Axens 2016 Industry Outlook

2015 was highlighted by a crude oversupply of 1.3 million b/d, which played a part in keeping oil prices at a low level, fluctuating between $40 and $60/bbl. Such prices stimulated fuel demand and refined products’ demand in general, thus allowing for a 1.9% leap to reach 94.5 million b/d in 2015 as opposed to a 0.8% rise the previous year.

Eric Benazzi

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The consequences have been positive for refiners, especially European, who saw their margins recover to reach a level unheard of in years (between $6 and $10/bbl). The countereffect of an affordable barrel is that petroleum companies that were able to salvage their year through downstream industry sales (refining and petrochemicals) saw their revenues decrease as crude prices fell. Therefore, these companies committed to investment reduction programmes that impacted upstream mainly, as well as downstream. Investment reduction in the industry is estimated to reach an annualised average of $15 billion.

In the petrochemical industry, naphtha price decreases allowed European steam crackers to improve their competitiveness towards the US, which uses affordable ethane, produced by the exploitation of shale gas. In September/October 2015, ethylene production margins on one side or the other of the Atlantic had converged whereas a year before the gap reached $700-800/t in favour of the US.

In 2016, crude over-supply should remain at least until Q3, maintaining prices at a low rate for a good part of the year. Demand should still be stimulated and progress by 1.2% to reach 95.7 million b/d, probably driven by motor fuel demand, including in Europe.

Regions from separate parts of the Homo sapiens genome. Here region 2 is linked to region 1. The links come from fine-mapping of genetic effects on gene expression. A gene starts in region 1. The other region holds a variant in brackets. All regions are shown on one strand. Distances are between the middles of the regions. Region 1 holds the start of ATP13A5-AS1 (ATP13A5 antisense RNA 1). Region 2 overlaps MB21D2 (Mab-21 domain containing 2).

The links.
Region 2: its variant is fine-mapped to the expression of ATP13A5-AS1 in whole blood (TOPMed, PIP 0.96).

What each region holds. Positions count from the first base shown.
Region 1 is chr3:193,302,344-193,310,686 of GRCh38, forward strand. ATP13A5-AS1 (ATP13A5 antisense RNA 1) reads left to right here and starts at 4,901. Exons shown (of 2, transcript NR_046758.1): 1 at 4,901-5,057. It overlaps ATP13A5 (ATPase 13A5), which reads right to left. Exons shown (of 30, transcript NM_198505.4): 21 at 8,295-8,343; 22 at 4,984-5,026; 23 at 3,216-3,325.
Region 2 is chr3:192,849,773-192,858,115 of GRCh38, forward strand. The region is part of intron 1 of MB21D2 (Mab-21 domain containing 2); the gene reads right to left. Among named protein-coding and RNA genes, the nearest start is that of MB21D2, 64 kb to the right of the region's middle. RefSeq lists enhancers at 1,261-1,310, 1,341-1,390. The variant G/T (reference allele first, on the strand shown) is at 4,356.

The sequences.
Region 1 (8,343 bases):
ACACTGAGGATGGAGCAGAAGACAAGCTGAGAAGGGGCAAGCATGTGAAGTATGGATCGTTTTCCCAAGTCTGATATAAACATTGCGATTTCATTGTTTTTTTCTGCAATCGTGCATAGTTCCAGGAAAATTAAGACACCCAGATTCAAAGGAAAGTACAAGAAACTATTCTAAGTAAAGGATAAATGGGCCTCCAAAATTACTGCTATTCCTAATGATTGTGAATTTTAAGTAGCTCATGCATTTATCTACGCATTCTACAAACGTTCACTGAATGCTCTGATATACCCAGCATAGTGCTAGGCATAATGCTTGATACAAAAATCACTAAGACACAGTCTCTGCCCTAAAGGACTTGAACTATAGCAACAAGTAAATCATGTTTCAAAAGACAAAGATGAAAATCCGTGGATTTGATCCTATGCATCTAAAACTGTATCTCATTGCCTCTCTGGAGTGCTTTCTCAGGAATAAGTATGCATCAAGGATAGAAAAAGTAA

Demand in olefins (ethylene, propylene) should continue to grow by 3-4% per year in 2016 and the growth for aromatics could reach 5-6% per year. That will continue to drive capacity expansion, even if crude oil prices stay low.

These estimations will depend highly on GDP growth. The common consent is that global growth should be about 3.6% in 2016. In the Euro zone, the world’s second most important economic area, GDP should rise by 1.6%, and in the US economy by 2.8%. However, these estimations rely greatly on China’s economic performance, which is estimated to reach 6.3% in 2016. A more consequent slowdown of the Chinese economy would lead to lower projections.

While writing these lines, the climate change conference COP 21 has not taken place yet and these conclusions are not set in stone.

However, it is clear that the growing scarcity of resources, climate change, and population growth, but also man’s aspirations for a better quality of life, are the many parameters that define the context in which we evolve. For manufacturers on dynamic markets, big consumers of raw material, committing to sustainable development is no longer an option. It has become a responsibility coupled with levers for innovation, performance and growth.

Axens is resolutely engaged in providing the market with ever more eco efficient technologies, reconciling environmental performance and competitiveness. These technologies associate products and services whose environmental impact is limited throughout their lifecycle.

Energy efficiency, which contributes to reducing the ecological footprint of our activities, is also an area to be improved on every day. As a result, our industrial sites are subjected to natural resource consumption optimisation programmes (energy, water, raw material) and other programmes to reduce our impact in terms of atmospheric pollution, effluents and waste.

Turning those challenges into opportunities is a concern to all those who wish to contribute to a better future for us and generations to come.

This short article originally appeared in PTQ's Industry Outlook Feature, in the Q1 2016 issue.

For more information: eric.benazzi@axens.net

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